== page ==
11 July 2024

People living in Bangkok and surrounding areas are advised to brace for a new round of health-threatening low air quality during the rest of October due to an anticipated increase in PM2.5 dust particles in the atmosphere as less rainfall is forecast, according to the Meteorological Department.

In Bangkok today (Wednesday), the Department of Pollution Control reported that the level of PM2.5 dust particulate in Bangkok and its peripherals has been rising since the morning and will remain high for the rest of the day due to lack of wind, resulting in poor air circulation and dust accumulation.

Air quality readings at 7am today showed the levels of PM2.5 dust particulate ranging from 31-69 microns (micrograms/cubic metre) at 15 monitoring stations, including Kanchanapisek Road in Bang Khun Thian district, along Din Daeng road in Din Daeng district, the districts of Bung Gum, Bang Phlad, Khlong San, Bang Khun Thian, Wang Thong Lang, Pathumwan, Sathorn, Bang Khor Laem, Phasi Chaoren, Bang Sue, Lak Si and Phra Pradaeng and Muang districts of Samut Prakan province.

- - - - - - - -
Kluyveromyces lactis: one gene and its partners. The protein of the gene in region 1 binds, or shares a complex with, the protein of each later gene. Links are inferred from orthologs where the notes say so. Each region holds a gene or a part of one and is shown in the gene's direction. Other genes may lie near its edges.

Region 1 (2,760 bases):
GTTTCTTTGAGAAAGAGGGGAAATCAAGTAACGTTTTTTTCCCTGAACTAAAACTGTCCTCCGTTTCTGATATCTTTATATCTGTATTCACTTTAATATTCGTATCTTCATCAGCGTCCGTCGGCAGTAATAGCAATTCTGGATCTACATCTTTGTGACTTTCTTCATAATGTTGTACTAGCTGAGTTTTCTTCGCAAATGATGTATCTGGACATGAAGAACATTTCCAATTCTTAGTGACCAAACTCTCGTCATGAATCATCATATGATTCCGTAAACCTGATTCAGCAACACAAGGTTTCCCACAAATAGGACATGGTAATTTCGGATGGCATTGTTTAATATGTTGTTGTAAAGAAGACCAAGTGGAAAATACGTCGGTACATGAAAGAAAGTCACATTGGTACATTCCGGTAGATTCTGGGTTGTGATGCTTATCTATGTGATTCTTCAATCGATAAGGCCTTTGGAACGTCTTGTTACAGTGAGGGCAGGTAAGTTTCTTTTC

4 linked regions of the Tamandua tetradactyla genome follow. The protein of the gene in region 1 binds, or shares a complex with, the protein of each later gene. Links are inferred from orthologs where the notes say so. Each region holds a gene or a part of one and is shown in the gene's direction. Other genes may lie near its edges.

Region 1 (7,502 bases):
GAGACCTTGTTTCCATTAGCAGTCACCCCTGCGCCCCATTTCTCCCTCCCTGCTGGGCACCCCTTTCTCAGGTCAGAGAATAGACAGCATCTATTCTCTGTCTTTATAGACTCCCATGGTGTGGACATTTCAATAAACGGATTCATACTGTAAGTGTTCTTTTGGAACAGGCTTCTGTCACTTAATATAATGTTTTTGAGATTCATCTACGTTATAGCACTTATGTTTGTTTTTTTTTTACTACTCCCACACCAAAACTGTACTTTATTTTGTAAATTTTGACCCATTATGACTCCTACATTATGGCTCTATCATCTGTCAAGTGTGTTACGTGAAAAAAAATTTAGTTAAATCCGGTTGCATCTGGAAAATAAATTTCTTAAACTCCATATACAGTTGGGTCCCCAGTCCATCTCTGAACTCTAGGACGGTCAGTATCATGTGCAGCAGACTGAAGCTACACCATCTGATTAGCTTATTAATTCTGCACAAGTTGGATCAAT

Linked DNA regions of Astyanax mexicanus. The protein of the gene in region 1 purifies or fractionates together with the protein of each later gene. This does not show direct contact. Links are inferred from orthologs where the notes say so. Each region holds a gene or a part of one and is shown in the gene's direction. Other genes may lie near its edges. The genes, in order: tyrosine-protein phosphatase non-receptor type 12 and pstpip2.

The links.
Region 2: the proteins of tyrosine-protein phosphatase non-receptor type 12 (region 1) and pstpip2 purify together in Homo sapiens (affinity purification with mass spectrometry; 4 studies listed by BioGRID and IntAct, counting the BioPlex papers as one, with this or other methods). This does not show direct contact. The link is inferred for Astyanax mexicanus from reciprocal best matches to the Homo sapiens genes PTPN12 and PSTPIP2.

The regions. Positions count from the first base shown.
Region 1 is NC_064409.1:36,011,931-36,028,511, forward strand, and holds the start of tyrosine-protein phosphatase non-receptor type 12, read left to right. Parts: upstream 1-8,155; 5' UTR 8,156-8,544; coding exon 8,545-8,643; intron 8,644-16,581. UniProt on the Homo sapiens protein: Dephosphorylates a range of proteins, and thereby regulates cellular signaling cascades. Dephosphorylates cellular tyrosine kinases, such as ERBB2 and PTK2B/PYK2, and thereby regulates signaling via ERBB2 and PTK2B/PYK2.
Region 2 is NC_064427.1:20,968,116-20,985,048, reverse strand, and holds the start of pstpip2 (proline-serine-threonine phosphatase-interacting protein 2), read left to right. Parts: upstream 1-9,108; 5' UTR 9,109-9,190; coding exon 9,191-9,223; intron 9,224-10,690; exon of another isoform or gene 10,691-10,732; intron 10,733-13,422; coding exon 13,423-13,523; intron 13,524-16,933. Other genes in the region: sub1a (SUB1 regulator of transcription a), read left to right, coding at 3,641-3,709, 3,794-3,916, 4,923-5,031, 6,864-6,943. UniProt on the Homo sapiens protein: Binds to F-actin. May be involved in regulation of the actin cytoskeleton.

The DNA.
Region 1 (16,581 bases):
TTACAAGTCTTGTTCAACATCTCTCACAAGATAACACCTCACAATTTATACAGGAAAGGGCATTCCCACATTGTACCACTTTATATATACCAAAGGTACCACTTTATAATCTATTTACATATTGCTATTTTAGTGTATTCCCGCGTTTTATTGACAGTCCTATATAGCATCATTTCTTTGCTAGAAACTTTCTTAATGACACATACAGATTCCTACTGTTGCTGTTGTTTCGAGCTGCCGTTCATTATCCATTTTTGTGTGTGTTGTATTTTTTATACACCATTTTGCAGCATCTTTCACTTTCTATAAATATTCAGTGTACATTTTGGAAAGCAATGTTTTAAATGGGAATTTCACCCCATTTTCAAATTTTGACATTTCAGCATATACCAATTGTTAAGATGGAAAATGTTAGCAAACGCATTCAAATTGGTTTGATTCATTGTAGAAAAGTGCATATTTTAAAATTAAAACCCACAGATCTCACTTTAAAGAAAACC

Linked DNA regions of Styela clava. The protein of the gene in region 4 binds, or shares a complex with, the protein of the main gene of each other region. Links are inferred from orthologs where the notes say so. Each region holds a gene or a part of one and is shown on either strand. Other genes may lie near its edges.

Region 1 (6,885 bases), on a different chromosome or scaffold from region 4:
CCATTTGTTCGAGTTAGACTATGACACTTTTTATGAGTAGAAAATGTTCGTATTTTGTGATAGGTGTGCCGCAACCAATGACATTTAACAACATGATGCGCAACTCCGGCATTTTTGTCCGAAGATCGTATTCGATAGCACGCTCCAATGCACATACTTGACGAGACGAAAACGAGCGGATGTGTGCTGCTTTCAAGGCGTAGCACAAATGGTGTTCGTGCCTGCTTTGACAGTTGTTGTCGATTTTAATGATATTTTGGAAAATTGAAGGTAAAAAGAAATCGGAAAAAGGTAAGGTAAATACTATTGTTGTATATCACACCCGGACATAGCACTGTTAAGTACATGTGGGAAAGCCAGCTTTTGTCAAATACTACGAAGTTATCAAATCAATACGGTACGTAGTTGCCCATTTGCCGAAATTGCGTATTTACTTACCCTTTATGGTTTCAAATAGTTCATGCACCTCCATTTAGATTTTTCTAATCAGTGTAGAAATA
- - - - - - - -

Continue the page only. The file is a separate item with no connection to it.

Children, pregnant women, the elderly and unwell are warned to avoid outdoor activities and, if it is necessary for them to go out, they should wear face masks as a precautionary measure.

Agencies concerned with air quality, such as the Bangkok Metropolitan Administration, the Pollution Control Department and the transport, public health and industry ministries, have been closely monitoring the dust and will implement their pre-prepared plans to cope with it.

According to the Airvisual website today, Bangkok ranks as the world’s 13th for excessive PM2.5 dust particulate above international standard levels in almost all districts of the city and its peripherals, including Nonthaburi, Samut Sakhon and Samut Prakan.

In Thailand, the safe level for PM2.5 dust particles in the atmosphere is under 50 microns.  However, the safe level set by the World Health Organization is 25 microns.

Associate Professor Sirima Panyamethikul, of the Faculty of Engineering of Chulalongkorn University, told Thai PBS that the faculty plans to install more monitoring devices in all public parks in Bangkok so the people can be warned 2-3 days in advance of poor air quality.